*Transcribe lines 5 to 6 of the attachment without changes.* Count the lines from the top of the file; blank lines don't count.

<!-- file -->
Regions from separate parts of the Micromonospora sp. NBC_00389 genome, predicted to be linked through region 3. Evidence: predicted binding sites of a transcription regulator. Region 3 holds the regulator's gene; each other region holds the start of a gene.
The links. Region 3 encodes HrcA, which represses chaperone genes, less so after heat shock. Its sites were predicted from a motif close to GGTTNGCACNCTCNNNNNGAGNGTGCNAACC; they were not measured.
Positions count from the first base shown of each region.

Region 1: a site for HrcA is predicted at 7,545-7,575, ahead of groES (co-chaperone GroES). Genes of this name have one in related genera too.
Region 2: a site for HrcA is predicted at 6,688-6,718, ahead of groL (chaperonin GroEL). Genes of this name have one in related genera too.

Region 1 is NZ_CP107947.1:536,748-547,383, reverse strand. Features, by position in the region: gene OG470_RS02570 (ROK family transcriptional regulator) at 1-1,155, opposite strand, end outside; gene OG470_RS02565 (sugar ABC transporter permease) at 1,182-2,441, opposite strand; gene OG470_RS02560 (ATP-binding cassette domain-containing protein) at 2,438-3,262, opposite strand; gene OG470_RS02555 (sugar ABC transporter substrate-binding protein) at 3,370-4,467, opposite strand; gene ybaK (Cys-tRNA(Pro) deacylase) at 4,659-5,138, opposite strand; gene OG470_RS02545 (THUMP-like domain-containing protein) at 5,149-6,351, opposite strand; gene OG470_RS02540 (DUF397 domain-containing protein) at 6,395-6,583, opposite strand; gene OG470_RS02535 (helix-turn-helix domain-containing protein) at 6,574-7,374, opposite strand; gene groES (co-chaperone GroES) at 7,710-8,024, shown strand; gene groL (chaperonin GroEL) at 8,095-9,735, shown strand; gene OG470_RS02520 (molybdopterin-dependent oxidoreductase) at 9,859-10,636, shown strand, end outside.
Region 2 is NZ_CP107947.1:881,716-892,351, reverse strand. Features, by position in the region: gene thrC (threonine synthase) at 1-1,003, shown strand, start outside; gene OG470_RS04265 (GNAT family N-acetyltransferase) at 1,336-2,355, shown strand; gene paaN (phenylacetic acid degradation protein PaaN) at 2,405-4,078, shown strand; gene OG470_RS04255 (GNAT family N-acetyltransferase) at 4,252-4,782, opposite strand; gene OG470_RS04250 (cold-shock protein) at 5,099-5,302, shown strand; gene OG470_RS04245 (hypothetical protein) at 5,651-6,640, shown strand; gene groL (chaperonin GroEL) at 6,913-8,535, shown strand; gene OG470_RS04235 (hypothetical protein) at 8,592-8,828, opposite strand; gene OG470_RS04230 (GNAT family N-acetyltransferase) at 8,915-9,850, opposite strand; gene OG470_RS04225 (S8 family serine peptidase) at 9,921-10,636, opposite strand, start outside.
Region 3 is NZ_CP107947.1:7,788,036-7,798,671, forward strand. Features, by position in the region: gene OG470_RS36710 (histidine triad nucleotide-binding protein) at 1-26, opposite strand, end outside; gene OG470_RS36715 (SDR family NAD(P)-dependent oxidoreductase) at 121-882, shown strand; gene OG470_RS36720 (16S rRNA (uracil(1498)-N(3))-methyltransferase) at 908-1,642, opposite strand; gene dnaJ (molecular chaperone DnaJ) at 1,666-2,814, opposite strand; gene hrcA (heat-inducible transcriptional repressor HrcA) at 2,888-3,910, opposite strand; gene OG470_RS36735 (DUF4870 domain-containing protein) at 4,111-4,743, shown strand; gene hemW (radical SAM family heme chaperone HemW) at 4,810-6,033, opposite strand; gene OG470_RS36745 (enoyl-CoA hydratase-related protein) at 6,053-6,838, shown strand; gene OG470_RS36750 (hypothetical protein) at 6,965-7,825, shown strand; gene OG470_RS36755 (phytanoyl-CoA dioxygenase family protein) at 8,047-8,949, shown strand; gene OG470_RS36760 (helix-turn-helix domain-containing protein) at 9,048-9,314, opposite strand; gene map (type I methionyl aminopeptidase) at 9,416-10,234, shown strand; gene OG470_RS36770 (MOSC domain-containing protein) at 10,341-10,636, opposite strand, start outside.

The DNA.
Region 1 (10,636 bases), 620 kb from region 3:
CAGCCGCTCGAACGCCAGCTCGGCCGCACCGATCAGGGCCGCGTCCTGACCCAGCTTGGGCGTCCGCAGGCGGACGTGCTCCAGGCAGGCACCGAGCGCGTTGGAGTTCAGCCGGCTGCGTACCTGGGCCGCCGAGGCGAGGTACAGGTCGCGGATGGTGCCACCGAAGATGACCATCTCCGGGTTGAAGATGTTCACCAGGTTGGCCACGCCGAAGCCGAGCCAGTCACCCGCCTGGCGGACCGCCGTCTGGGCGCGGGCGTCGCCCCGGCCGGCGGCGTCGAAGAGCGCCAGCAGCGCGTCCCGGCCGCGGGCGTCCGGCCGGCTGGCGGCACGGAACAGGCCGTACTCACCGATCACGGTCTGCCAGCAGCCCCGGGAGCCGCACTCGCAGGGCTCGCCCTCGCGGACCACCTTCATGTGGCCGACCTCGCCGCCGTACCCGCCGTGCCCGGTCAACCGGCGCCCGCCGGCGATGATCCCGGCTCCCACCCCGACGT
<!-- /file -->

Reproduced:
Region 2: a site for HrcA is predicted at 6,688-6,718, ahead of groL (chaperonin GroEL). Genes of this name have one in related genera too.

Region 1 is NZ_CP107947.1:536,748-547,383, reverse strand. Features, by position in the region: gene OG470_RS02570 (ROK family transcriptional regulator) at 1-1,155, opposite strand, end outside; gene OG470_RS02565 (sugar ABC transporter permease) at 1,182-2,441, opposite strand; gene OG470_RS02560 (ATP-binding cassette domain-containing protein) at 2,438-3,262, opposite strand; gene OG470_RS02555 (sugar ABC transporter substrate-binding protein) at 3,370-4,467, opposite strand; gene ybaK (Cys-tRNA(Pro) deacylase) at 4,659-5,138, opposite strand; gene OG470_RS02545 (THUMP-like domain-containing protein) at 5,149-6,351, opposite strand; gene OG470_RS02540 (DUF397 domain-containing protein) at 6,395-6,583, opposite strand; gene OG470_RS02535 (helix-turn-helix domain-containing protein) at 6,574-7,374, opposite strand; gene groES (co-chaperone GroES) at 7,710-8,024, shown strand; gene groL (chaperonin GroEL) at 8,095-9,735, shown strand; gene OG470_RS02520 (molybdopterin-dependent oxidoreductase) at 9,859-10,636, shown strand, end outside.